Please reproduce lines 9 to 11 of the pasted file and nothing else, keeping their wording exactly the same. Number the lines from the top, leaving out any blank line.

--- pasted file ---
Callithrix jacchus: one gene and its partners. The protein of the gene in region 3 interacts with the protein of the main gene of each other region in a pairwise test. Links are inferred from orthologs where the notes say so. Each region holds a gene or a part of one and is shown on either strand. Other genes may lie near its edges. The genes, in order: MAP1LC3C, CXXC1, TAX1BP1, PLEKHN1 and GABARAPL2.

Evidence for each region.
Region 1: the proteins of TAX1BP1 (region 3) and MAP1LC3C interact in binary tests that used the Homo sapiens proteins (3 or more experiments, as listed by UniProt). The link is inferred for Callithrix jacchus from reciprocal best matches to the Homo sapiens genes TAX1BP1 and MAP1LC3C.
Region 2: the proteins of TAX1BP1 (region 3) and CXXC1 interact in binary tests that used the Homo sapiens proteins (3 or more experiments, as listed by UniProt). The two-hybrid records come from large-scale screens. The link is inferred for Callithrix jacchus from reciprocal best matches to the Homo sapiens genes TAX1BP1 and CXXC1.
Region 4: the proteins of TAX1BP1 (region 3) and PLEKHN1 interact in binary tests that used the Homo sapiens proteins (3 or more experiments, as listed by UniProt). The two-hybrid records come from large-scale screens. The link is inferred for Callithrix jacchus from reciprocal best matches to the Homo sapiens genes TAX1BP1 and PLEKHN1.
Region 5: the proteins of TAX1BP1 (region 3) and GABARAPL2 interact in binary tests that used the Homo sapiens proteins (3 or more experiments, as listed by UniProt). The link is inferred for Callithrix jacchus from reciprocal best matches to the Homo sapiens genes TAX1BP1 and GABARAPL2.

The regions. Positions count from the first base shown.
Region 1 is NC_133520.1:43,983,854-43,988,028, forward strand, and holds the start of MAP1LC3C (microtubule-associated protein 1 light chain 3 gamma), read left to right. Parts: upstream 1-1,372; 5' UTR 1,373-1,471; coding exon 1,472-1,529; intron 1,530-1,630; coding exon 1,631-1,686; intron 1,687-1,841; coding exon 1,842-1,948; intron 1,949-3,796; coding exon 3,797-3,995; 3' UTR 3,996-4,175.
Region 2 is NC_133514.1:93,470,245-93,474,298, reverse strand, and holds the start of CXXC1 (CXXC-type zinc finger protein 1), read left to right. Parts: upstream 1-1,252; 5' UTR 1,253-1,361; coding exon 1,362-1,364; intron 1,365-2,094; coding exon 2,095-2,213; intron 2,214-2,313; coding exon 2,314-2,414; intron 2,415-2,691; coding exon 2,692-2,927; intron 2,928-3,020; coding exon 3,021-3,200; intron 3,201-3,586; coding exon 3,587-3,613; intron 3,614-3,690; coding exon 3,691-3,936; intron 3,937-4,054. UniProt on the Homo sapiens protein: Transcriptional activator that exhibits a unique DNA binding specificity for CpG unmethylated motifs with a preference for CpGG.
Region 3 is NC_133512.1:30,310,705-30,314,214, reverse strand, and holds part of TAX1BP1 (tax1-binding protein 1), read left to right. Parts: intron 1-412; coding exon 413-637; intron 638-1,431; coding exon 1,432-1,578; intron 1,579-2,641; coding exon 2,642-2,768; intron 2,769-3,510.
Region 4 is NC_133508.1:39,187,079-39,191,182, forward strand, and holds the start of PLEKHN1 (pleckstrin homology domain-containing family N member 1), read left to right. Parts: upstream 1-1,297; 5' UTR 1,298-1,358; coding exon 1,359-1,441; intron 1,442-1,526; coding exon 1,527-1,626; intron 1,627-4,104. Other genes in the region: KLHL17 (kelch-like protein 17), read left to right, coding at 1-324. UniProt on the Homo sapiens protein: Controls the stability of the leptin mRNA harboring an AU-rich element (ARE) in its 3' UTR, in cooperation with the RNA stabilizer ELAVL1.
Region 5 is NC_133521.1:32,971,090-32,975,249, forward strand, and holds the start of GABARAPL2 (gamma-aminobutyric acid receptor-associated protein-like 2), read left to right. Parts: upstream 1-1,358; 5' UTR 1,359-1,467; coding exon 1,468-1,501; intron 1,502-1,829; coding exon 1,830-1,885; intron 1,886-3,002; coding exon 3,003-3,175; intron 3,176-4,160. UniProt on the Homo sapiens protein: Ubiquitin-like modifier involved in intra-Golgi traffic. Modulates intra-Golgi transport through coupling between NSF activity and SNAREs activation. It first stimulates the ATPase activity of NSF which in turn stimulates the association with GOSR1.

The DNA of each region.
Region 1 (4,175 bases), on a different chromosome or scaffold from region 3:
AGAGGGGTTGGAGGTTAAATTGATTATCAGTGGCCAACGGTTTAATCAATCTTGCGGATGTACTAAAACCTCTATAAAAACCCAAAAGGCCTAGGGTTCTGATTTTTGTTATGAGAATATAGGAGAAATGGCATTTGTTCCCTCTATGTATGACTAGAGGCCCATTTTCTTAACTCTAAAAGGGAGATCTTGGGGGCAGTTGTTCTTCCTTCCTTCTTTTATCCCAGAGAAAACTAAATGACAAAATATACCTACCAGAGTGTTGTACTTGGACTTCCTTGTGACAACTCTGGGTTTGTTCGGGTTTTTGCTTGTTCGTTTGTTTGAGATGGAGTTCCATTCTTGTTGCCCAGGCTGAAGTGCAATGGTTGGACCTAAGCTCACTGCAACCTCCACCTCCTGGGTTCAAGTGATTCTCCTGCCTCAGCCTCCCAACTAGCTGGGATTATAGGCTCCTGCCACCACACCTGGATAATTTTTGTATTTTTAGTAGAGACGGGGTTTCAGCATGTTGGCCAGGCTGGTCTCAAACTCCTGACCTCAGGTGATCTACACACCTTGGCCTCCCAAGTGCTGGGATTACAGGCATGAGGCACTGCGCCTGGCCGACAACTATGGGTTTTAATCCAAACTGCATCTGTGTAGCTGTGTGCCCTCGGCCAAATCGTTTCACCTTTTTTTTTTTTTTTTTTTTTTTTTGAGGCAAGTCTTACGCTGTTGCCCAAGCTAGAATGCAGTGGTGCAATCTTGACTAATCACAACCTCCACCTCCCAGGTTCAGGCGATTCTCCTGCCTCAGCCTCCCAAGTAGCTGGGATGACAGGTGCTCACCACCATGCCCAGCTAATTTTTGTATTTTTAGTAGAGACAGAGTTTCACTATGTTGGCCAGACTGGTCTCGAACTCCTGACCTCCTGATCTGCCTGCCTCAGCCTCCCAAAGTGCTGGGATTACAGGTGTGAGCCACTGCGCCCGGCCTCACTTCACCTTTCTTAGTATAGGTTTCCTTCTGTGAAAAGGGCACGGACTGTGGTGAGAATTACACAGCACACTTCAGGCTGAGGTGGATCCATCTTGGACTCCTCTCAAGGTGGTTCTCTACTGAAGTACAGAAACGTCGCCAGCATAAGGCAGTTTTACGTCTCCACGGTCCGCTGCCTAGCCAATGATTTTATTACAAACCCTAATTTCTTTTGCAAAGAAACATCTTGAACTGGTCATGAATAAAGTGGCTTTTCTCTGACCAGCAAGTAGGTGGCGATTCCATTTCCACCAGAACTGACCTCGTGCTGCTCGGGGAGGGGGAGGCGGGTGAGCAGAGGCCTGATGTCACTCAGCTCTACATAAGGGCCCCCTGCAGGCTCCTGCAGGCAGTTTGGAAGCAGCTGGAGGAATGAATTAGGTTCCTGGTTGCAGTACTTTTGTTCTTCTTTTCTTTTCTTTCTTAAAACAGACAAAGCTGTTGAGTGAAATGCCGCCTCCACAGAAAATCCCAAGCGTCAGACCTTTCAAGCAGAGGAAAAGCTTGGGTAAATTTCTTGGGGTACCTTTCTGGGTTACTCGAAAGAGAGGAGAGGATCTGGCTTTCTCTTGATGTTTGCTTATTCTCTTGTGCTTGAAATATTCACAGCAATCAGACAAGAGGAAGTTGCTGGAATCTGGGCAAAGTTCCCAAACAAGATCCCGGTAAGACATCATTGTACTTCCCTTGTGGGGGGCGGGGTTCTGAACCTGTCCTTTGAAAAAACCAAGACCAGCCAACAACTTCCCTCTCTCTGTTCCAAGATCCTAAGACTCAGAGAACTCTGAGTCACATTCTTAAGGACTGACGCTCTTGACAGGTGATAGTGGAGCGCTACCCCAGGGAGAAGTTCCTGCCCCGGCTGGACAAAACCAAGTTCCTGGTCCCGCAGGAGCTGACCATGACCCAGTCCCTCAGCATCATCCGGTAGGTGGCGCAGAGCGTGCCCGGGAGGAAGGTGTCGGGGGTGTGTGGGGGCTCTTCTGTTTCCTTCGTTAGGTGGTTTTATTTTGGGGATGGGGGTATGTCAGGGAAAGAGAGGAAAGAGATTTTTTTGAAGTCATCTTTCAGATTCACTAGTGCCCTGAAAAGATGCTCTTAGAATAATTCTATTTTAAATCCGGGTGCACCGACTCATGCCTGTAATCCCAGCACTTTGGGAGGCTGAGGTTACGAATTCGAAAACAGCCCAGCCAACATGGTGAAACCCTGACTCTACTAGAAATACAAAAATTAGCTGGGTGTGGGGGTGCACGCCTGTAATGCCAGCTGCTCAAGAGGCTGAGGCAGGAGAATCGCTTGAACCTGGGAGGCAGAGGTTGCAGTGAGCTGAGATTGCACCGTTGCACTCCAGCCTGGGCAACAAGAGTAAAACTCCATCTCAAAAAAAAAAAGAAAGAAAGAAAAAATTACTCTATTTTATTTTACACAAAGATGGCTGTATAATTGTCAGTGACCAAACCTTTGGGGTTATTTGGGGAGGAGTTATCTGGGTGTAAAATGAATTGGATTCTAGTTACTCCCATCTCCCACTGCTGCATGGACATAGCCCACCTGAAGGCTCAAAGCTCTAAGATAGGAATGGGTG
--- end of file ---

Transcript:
Region 2 is NC_133514.1:93,470,245-93,474,298, reverse strand, and holds the start of CXXC1 (CXXC-type zinc finger protein 1), read left to right. Parts: upstream 1-1,252; 5' UTR 1,253-1,361; coding exon 1,362-1,364; intron 1,365-2,094; coding exon 2,095-2,213; intron 2,214-2,313; coding exon 2,314-2,414; intron 2,415-2,691; coding exon 2,692-2,927; intron 2,928-3,020; coding exon 3,021-3,200; intron 3,201-3,586; coding exon 3,587-3,613; intron 3,614-3,690; coding exon 3,691-3,936; intron 3,937-4,054. UniProt on the Homo sapiens protein: Transcriptional activator that exhibits a unique DNA binding specificity for CpG unmethylated motifs with a preference for CpGG.
Region 3 is NC_133512.1:30,310,705-30,314,214, reverse strand, and holds part of TAX1BP1 (tax1-binding protein 1), read left to right. Parts: intron 1-412; coding exon 413-637; intron 638-1,431; coding exon 1,432-1,578; intron 1,579-2,641; coding exon 2,642-2,768; intron 2,769-3,510.
Region 4 is NC_133508.1:39,187,079-39,191,182, forward strand, and holds the start of PLEKHN1 (pleckstrin homology domain-containing family N member 1), read left to right. Parts: upstream 1-1,297; 5' UTR 1,298-1,358; coding exon 1,359-1,441; intron 1,442-1,526; coding exon 1,527-1,626; intron 1,627-4,104. Other genes in the region: KLHL17 (kelch-like protein 17), read left to right, coding at 1-324. UniProt on the Homo sapiens protein: Controls the stability of the leptin mRNA harboring an AU-rich element (ARE) in its 3' UTR, in cooperation with the RNA stabilizer ELAVL1.